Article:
Applying the above principles to the facts herein, it is clear to me that the sale was by private treaty, organized by the bank’s lawyers. There was no sufficient competitive bidding for the property, even if I were to accept that Tibagwa himself failed to beat the deadline set by the defendant. In these circumstances, it would appear to me that the mortgagee did not exercise reasonable care to realize the asset to the best advantage of itself and the mortgagor. In the end, property which could have fetched Shs.180m if the defendant had exercised due diligence and patience fetched much less. It does not matter that the defendant was not in direct negotiation with the plaintiff’s agents. He who does something through another does it himself.

For the reason stated above, Court is satisfied that the hurried sale to Membe caused loss to the plaintiff.

I would answer the first issue in the affirmative and I do so.

As to whether the plaintiff is entitled to the remedies sought, the plaintiff’s head prayer is for damages for breach of contract, under valuing and sale of property for a less sum, and loss incurred as a result of the sale. He prays in the alternative for an order that the defendant compensates him Shs.60m, being the loss he incurred through the under valuation and hasty sale of the suit property. General damages are what may be presumed by law to be the necessary result of the defendant’s acts. The plaintiff may not prove that he suffered general damages. It is enough if he shows that the defendant owed him a duty of care which he breached. In the instant case, the plaintiff has shown to the satisfaction of Court that the property could have fetched about Shs.180m if the defendant had exercised its powers under the mortgage in good faith and for the purpose of obtaining the repayment. A reputable firm of valuers, Byokusheka & Company, estimated the market value at Shs.210,000,000= and the offer bid of Shs.180m was thrown away on insufficient grounds, much as the sale was conducted under forced circumstances.

From the plaintiff’s own evidence, he had also been sued by one Kiyimba Sentongo in HCCS No. 610 of 2003. At the time the suit property was sold, the plaintiff was in prison in connection with that case. The amount outstanding was Shs.29, 800,000=. The case for the defendant is that in addition to the Shs.120m paid for the property, a further Shs.29,800,000= was paid to M/S Lukwago, Alaka & Co. Advocates in satisfaction of an order of attachment in HCCS No. 610 of 2003. I accept the plaintiff’s evidence that up to the time of filing the suit and/or even hearing thereof, the defendant had not fully or at all accounted to him the amount realized from the sale. The defendant as a banking institution earns no credit for this delay. From the evidence, however, Sentongo has since stopped demanding payment from the plaintiff, implying, either, that Ronald Membe paid more than the Shs.120m herein declared to the plaintiff by the defendant, or, that when the defendant got to realize it had messed up the sale, it settled the plaintiff’s debt with Sentongo as a compromise. Either way, the defendant has not come out clean on this point. Nevertheless, Court accepts the defence evidence that the outstanding amount on the mortgage transaction as at the time of sale was Shs.117, 824,373=. Shs.29, 800,000= was paid by the defendant to the plaintiff’s creditor, one Sentongo, and Shs.5, 094,387= was paid to him as the balance on the sale proceeds. This gives a total of Shs.152, 718,760=, a sum that certainly does not tally with the defendant’s declared sum of Shs.149, 800,000=. The difference between the highest bid of Shs.180, 000,000= and Shs.152, 718,760= is Shs.27, 281,240=. From the evidence, therefore, the plaintiff’s alternative prayer for a refund to him of Shs.60m is untenable. I would for this reason disallow it.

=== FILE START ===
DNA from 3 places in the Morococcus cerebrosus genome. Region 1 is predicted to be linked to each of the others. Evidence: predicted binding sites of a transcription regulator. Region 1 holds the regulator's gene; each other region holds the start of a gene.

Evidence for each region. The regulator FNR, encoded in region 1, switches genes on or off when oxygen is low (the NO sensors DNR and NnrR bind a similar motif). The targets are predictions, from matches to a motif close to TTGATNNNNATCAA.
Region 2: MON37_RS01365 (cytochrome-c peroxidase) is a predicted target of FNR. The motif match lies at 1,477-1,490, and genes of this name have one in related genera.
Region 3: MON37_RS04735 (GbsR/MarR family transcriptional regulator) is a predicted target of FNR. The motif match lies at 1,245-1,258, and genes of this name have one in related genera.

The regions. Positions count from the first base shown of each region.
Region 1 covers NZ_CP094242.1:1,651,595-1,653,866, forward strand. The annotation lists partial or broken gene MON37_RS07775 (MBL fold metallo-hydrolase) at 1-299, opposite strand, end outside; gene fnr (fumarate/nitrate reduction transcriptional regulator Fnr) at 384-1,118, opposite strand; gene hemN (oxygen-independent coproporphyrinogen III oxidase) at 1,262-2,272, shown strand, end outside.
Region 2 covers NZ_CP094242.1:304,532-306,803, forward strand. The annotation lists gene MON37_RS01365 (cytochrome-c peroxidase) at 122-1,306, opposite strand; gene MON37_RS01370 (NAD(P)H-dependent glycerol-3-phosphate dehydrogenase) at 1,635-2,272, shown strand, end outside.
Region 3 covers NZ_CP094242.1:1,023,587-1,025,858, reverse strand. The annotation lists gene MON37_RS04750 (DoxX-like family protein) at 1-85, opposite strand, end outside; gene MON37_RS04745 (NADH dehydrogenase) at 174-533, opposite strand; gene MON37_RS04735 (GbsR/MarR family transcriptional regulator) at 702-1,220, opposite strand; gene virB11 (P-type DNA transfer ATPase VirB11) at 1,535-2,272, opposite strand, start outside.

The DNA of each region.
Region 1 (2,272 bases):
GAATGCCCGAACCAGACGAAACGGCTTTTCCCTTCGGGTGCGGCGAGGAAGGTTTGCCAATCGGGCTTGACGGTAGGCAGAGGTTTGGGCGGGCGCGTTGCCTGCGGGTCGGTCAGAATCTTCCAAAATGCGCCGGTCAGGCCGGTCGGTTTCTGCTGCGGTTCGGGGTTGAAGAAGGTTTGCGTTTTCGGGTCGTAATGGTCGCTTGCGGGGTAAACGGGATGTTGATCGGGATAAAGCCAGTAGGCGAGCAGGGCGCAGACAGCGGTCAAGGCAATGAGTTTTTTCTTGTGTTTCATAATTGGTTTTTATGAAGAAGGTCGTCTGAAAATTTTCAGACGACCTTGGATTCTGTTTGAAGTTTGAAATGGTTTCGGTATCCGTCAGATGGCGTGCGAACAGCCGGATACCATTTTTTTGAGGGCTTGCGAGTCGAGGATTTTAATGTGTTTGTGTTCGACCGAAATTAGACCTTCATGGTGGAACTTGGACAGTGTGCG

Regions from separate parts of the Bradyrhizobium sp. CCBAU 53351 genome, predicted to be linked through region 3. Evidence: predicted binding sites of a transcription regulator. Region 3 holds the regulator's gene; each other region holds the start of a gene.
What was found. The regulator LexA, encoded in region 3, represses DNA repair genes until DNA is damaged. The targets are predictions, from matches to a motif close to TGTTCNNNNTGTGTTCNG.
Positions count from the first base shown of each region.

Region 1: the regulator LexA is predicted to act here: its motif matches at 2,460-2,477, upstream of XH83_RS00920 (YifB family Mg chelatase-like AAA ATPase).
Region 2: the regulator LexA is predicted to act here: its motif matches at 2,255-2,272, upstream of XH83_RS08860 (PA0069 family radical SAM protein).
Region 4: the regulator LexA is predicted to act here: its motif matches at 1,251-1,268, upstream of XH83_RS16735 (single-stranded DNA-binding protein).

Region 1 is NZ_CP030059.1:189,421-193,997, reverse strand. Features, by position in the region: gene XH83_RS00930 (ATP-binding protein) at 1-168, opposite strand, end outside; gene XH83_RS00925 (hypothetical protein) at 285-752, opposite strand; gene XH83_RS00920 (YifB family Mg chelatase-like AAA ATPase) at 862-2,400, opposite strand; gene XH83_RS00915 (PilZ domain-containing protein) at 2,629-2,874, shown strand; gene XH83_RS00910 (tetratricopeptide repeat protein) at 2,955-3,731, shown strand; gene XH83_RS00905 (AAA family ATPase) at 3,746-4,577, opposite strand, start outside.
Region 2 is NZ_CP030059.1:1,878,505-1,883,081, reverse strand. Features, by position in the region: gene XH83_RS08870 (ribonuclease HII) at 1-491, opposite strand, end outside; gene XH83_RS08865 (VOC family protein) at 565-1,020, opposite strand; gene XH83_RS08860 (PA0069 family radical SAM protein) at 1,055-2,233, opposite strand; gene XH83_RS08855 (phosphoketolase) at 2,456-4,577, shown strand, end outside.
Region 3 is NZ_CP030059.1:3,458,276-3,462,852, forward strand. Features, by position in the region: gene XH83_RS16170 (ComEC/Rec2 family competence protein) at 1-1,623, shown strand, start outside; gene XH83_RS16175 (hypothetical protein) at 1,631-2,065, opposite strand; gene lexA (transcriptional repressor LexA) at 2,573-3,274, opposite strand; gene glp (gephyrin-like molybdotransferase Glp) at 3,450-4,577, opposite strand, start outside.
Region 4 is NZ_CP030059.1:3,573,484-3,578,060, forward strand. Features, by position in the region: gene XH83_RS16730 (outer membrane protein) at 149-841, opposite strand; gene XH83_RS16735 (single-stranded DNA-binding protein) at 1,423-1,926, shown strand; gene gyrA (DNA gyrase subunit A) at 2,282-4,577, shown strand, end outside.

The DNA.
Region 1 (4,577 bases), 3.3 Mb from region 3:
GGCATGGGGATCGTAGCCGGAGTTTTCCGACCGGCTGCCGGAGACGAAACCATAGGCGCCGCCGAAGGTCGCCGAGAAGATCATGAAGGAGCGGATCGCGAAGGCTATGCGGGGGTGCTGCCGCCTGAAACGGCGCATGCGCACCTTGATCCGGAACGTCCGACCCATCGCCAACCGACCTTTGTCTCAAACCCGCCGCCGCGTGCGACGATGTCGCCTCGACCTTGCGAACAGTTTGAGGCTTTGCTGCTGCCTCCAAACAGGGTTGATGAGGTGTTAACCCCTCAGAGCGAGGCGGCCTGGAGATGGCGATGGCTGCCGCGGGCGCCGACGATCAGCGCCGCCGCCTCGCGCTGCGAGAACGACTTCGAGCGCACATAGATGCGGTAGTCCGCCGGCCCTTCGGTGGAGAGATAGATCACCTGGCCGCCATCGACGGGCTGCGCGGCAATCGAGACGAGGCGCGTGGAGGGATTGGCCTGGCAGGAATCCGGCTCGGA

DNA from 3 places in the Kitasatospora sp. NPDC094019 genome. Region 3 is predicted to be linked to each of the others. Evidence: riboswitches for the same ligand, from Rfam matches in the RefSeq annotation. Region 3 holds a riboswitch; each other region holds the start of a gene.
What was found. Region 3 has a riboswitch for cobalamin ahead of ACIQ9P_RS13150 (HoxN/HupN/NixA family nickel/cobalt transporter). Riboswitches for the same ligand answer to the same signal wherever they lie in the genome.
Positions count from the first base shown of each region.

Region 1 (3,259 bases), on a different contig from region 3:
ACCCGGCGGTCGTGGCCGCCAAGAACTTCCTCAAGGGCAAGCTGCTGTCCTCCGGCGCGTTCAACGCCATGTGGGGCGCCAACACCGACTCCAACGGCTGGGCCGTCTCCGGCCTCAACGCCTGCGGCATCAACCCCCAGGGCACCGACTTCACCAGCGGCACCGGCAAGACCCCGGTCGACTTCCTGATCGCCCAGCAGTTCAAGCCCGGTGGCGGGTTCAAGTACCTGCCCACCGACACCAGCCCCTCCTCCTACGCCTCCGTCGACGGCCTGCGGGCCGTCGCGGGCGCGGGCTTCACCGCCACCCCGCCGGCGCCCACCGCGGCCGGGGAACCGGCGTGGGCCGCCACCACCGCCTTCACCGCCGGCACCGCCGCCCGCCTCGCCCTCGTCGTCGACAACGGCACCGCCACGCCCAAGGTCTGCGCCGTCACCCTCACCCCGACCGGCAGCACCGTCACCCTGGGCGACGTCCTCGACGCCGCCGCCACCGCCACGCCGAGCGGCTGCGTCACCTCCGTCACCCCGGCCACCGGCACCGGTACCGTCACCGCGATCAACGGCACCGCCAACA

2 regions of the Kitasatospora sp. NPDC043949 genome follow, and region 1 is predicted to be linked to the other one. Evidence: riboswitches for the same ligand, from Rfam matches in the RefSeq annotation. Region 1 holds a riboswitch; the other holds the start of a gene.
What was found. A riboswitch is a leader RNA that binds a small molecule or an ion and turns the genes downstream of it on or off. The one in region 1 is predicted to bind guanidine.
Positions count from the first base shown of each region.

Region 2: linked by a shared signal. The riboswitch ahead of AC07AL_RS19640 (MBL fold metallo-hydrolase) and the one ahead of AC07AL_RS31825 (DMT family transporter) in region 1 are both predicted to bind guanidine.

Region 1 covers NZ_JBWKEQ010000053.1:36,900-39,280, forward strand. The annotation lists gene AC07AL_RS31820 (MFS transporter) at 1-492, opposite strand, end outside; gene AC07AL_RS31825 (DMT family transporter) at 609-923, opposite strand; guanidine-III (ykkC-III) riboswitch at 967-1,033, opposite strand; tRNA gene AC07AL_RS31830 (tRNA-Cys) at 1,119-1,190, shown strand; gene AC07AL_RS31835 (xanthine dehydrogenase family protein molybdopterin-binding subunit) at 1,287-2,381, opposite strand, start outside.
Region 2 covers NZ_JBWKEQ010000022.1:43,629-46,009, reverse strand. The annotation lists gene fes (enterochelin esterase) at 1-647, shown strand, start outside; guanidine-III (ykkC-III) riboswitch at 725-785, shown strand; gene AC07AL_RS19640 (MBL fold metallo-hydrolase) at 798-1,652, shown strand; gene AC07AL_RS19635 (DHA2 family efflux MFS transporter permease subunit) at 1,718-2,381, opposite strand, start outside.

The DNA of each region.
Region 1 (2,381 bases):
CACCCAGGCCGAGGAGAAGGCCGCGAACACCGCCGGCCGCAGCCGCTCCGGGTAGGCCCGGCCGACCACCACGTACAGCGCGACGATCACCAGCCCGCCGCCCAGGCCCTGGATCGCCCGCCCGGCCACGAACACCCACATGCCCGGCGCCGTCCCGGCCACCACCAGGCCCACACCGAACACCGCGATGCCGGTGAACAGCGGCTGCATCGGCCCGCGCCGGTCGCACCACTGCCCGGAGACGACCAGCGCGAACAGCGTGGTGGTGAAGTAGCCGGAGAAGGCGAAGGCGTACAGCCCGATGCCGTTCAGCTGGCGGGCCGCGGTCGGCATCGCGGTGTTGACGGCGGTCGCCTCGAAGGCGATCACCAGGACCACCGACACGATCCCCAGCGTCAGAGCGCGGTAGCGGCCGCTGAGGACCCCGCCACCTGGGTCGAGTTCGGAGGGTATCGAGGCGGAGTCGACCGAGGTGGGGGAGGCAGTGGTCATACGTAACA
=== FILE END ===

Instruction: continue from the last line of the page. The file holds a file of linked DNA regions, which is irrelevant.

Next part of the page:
As regards the prayer for general damages, neither counsel proposed to me what they would deem a reasonable award of general damages. Be that as it may, taking into account:

(i)      that general damages are those which may be presumed by law to be a necessary result of the harm alleged and proved;
(ii)     that the plaintiff’s failure to meet his obligations under the mortgage gave no credit to him;
(iii)    that it was well within the defendant’s rights to sell the suit property after the plaintiff’s default; and
(iv)     that the plaintiff’s prayer in the alternative has been disallowed,
an award in the sum of Shs.15, 000,000= (fifteen million only) would in my view, put him in the same position as he would have been in if the defendant had taken all reasonable steps to obtain the best price for the property. It is awarded to him.

The same shall attract interest at the rate of 25% per annum from the date of judgment till payment in full. The plaintiff shall have half the taxed costs of the suit.

There will be no order for nullifying, restraining and/or stopping the sale of the suit property.

I so order.

Yorokamu Bamwine
J U D G E
01/06/2007

Order: The Registrar shall deliver this judgment on my behalf on the due date.

Yorokamu Bamwine
J U D G E
01/06/2007